Fig. 5.

Illustration of SUCRA values.27 The ranking plot (not represented) would give the probability of the rank order, that is, that each treatment was the best, second, third, etc., following a normal distribution or another type of distribution. SUCRA is the surface under the cumulative ranking curve. The horizontal axis represents the possible rank for each treatment (from being the best [1] to the worst [14 in this case] from left to right). On the vertical axis, the cumulative probability that each treatment is the best option, the first or second best option, one of the best 3 options, etc. If a treatment has 100% probability of being the best, the y value will be 1 (100%) and the curve will be a horizontal line (100% SUCRA); the curve for a treatment (for example, placebo) that had 100% probability of being the worst would be represented by a horizontal line to the last position where it would increase to 1 (SUCRA 0%). The intermediate SUCRA values can be considered as the percentage of area under curve compared to the rectangle that represents 100%, and enable different treatments to be ranked. Another way of interpreting SUCRA for a given treatment is as the probability (expressed as a percentage) that the other treatments are worse.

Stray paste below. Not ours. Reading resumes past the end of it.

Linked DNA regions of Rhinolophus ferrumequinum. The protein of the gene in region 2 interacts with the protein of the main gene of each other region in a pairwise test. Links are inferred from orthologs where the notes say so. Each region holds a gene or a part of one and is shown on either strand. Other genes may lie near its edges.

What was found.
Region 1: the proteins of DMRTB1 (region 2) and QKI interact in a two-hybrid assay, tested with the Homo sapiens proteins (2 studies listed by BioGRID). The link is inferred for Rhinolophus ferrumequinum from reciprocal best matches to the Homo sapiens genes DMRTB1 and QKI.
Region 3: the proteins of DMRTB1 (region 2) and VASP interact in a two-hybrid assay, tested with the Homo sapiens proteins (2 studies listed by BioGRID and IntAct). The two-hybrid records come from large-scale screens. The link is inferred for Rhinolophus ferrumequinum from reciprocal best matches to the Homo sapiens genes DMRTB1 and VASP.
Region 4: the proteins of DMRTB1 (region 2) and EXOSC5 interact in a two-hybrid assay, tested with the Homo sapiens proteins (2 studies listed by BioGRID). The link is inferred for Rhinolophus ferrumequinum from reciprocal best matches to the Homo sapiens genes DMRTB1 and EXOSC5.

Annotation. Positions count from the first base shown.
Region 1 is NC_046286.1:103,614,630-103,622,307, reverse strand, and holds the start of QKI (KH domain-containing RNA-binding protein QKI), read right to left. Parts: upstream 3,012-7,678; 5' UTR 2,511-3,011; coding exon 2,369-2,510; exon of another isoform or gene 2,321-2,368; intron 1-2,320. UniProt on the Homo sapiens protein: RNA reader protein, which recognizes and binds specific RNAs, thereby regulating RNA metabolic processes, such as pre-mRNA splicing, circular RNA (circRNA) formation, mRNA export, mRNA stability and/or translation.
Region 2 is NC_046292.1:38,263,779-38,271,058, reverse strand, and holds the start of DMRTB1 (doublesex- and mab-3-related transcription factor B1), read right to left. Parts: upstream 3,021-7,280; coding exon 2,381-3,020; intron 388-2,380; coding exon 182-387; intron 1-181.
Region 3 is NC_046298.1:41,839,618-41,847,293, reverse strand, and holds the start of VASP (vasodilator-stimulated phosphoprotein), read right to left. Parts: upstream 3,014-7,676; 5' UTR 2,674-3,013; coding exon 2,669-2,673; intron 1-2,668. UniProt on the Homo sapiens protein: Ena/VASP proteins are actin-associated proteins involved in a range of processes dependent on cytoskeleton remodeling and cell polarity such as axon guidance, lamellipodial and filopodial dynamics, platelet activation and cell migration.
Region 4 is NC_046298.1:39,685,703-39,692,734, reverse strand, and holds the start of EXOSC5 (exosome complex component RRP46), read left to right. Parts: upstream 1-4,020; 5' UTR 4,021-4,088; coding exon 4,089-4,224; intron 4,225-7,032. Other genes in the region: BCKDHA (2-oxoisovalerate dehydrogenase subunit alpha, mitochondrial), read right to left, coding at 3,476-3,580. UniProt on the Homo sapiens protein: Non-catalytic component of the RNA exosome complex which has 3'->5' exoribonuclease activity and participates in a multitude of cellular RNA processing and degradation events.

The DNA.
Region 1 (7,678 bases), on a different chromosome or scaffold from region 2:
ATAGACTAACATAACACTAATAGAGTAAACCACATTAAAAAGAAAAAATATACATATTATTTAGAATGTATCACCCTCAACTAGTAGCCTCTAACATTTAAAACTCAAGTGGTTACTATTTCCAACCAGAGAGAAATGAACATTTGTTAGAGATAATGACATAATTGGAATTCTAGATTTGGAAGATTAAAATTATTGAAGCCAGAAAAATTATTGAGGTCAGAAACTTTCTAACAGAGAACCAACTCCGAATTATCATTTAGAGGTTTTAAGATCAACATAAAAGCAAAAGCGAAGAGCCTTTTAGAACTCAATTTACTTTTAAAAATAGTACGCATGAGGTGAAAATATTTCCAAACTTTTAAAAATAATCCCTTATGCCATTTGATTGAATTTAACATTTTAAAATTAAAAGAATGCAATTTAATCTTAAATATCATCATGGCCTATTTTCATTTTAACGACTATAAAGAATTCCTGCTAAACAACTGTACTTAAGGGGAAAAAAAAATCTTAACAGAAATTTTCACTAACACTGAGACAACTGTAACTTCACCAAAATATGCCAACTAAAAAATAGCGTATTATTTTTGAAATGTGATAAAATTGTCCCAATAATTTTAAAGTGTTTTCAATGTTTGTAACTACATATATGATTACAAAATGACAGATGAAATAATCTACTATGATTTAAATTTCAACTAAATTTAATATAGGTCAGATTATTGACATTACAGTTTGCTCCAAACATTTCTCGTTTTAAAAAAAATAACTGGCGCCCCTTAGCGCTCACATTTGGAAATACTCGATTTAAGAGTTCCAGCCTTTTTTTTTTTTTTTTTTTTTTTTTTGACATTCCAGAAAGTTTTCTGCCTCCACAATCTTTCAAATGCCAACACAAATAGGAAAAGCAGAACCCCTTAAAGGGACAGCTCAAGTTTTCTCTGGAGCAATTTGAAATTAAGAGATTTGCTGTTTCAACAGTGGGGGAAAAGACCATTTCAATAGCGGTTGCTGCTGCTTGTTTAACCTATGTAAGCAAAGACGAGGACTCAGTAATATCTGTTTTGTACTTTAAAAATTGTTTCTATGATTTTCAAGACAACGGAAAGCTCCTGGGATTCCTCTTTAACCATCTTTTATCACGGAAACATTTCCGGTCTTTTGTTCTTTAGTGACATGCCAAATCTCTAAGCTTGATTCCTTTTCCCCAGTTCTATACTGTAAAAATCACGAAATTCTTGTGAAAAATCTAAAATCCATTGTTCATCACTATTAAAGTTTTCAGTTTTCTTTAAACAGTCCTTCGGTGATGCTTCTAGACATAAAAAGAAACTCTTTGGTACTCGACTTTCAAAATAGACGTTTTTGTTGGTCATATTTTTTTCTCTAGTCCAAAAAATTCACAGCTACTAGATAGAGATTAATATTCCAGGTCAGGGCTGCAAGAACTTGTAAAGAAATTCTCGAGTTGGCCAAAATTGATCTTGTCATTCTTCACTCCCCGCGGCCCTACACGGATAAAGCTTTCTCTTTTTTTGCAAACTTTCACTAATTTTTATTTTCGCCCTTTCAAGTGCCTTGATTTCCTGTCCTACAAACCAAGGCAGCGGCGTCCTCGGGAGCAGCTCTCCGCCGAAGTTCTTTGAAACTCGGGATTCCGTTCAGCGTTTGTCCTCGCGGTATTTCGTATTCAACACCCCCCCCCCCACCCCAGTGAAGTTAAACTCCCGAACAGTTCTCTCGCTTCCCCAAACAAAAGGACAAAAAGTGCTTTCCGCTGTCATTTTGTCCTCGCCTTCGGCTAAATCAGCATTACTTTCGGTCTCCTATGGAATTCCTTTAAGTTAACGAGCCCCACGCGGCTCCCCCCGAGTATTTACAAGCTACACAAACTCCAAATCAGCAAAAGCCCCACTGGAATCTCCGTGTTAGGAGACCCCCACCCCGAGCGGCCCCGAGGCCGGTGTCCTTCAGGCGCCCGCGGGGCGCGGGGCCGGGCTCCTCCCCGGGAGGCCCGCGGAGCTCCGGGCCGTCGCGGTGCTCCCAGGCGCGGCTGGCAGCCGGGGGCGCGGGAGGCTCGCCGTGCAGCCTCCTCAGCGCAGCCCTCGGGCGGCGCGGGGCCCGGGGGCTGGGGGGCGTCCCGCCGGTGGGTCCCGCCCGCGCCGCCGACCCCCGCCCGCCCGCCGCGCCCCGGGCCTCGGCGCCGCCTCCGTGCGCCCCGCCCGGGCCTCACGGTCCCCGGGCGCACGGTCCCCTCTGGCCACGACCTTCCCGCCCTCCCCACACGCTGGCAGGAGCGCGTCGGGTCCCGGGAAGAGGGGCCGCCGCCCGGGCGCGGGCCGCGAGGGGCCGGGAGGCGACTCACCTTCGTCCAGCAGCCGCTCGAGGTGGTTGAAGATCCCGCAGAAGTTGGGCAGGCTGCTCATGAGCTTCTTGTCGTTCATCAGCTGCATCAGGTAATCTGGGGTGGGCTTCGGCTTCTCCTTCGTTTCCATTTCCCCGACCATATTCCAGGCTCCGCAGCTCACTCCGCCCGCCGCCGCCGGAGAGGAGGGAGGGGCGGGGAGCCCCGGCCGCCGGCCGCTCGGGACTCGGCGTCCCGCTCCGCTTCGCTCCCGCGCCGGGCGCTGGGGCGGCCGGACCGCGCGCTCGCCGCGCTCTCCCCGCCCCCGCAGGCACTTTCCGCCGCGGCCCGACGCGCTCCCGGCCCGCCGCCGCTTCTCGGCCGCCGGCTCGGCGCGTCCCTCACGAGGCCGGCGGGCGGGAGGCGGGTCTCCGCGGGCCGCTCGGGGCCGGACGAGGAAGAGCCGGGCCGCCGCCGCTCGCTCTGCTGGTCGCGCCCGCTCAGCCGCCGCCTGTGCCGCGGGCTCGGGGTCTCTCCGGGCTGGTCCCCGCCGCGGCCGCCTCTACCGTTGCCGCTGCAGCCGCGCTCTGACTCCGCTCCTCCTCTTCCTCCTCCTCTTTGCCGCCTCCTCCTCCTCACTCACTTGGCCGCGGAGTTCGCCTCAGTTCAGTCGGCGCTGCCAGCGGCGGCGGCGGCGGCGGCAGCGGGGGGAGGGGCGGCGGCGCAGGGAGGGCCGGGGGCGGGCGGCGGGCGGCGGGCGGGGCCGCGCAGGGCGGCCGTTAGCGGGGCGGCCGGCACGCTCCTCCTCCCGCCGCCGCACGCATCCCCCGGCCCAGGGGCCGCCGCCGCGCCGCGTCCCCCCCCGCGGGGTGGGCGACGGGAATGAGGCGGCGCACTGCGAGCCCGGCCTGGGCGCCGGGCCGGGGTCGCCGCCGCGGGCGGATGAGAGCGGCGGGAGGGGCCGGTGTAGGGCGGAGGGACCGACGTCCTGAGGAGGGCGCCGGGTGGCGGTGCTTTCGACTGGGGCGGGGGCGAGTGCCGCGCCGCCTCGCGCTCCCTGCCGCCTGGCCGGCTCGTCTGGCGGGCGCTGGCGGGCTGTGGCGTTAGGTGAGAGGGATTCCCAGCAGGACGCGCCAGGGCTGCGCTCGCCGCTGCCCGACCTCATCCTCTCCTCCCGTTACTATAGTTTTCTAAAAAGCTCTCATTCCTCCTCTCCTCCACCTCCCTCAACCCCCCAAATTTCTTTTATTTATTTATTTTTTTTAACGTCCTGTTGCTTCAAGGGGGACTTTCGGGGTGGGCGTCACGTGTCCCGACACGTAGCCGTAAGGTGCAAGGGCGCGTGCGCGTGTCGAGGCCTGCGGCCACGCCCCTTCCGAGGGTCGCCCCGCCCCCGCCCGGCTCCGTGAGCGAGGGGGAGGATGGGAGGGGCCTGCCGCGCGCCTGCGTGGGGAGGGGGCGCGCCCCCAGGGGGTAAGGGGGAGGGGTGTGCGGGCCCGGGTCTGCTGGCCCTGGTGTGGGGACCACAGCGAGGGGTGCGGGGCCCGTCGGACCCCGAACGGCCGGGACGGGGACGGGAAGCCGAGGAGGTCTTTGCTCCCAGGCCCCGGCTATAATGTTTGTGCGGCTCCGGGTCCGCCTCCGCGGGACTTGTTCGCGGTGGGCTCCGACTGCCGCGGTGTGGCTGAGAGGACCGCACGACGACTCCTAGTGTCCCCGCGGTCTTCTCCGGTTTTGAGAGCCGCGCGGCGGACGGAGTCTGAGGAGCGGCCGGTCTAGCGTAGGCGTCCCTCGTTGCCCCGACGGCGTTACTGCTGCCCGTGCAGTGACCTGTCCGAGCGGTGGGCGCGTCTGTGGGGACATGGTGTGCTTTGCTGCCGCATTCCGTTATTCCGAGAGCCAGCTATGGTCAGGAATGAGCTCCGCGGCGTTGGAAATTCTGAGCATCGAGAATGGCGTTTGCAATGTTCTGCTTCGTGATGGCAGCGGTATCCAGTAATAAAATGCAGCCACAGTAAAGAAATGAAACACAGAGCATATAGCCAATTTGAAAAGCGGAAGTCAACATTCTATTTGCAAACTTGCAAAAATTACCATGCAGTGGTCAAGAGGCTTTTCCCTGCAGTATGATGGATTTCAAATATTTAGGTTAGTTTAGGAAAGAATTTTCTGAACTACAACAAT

A, brodalumab 140mg; B, brodalumab 210mg; C, guselkumab 100mg; D, guselkumab 50mg; E, ixekizumab 80mg Q2W; F, ixekizumab 80mg Q4W; G, placebo; H, risankizumab 150mg; I, secukinumab 150mg; J, secukinumab 300mg; K, tildrakizumab 100mg; L, tildrakizumab 200mg; M, ustekinumab 45mg; and N, ustekinumab 90mg.


Both ITCs and NMAs use aggregate data, as provided in the publications, in a systematic fashion, following the guidelines of CONSORT and SPIRIT.26 When patient-level data for one of the treatments and placebo in several RCTs are available, an indirect MAIC-type comparison can be performed, and when individual data are available for several treatment arms, an IPD analysis can be performed.

Recent Examples of Indirect Comparisons of Psoriasis TreatmentsNetwork Meta-analyses (NMAs)

In most psoriasis NMAs, response data from several RCTs are compared at the end of the assessment period with placebo.

In a detailed frequentist NMA with 14 treatments and doses, including placebo, although with only 28 studies,27 the SUCRA and mean ranges corresponding to PASI 100 response rates of approved treatments were as follows: brodalumab 210mg 85.0%, 2.9; ixekizumab 80mg Q2W 83.3%, 3.2; risankizumab 150mg 71.3%, 4.7; guselkumab 100mg 61.4%, 6; secukinumab 300mg 62.4%, 5.9; ustekinumab 90mg 34.5%, 9.5; ustekinumab 45mg 33.1%, 9.7; tildrakizumab 100mg 21.9%, 11.2.